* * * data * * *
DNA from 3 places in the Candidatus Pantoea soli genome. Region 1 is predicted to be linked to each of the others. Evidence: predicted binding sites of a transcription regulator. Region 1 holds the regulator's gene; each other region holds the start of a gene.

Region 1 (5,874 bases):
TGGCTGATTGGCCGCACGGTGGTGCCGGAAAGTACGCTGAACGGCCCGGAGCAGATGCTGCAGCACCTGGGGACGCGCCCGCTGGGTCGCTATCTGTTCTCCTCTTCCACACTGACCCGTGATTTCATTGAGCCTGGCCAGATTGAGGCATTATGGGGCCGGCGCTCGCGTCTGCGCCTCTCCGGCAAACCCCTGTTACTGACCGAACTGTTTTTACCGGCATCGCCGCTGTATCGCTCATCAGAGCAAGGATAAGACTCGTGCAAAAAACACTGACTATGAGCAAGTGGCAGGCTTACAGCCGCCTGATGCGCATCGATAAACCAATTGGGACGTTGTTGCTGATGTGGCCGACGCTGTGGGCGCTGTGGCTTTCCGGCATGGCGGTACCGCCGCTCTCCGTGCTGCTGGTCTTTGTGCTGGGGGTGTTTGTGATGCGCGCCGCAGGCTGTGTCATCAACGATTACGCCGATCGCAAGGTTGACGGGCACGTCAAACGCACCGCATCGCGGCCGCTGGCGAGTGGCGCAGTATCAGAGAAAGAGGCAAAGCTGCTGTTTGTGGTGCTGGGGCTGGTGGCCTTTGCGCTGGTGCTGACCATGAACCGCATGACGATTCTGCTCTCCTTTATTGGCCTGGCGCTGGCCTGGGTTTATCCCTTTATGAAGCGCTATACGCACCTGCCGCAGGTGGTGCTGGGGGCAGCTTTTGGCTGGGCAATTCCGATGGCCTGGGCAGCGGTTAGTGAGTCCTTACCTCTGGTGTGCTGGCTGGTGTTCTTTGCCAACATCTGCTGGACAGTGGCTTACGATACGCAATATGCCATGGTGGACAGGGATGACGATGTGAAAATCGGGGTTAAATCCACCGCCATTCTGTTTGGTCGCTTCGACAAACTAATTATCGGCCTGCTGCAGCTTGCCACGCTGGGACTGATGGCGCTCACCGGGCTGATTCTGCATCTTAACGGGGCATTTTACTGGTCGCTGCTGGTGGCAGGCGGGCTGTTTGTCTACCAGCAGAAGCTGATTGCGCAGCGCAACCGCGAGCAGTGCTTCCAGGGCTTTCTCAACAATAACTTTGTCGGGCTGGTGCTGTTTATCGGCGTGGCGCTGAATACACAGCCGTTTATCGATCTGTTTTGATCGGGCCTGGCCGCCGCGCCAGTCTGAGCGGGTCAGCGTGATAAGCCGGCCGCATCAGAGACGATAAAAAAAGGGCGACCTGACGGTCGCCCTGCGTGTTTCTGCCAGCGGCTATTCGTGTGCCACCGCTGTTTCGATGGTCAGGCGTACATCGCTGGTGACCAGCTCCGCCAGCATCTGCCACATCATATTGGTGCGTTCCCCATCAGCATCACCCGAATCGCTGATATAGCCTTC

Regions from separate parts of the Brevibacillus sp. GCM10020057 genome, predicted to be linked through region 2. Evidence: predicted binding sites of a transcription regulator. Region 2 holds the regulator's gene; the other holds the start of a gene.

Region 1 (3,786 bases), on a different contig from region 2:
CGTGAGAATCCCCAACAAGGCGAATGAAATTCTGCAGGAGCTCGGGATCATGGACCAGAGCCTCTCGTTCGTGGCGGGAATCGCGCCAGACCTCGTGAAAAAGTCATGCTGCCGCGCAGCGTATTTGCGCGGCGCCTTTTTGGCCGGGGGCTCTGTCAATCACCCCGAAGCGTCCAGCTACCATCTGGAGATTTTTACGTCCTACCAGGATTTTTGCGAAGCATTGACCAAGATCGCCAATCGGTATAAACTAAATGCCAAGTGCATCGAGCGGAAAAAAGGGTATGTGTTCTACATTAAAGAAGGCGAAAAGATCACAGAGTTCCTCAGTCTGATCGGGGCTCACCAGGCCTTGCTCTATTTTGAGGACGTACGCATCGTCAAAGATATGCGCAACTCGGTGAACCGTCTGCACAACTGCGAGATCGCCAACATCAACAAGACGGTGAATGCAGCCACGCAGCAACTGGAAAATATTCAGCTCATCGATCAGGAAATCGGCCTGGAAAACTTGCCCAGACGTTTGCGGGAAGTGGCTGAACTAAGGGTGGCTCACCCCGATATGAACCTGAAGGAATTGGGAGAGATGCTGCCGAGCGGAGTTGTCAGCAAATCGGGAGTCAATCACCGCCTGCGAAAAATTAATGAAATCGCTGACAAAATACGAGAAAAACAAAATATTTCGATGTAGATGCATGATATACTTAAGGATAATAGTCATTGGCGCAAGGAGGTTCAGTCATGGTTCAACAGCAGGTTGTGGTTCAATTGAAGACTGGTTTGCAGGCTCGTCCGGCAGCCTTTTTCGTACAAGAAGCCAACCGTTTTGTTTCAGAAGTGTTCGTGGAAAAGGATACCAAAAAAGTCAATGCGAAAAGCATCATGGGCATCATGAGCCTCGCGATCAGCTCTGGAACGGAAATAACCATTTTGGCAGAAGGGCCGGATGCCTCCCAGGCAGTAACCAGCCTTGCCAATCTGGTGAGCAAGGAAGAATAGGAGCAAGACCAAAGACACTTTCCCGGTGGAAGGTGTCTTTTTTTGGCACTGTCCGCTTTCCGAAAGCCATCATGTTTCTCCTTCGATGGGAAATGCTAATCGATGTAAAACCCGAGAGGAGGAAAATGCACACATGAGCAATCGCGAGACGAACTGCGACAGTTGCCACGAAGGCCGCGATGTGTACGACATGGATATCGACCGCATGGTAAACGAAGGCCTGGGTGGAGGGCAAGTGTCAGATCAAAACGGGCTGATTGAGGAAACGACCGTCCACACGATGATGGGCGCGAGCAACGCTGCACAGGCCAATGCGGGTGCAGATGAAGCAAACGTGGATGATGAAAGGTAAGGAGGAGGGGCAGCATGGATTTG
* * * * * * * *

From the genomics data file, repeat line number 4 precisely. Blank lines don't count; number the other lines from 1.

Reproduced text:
Regions from separate parts of the Brevibacillus sp. GCM10020057 genome, predicted to be linked through region 2. Evidence: predicted binding sites of a transcription regulator. Region 2 holds the regulator's gene; the other holds the start of a gene.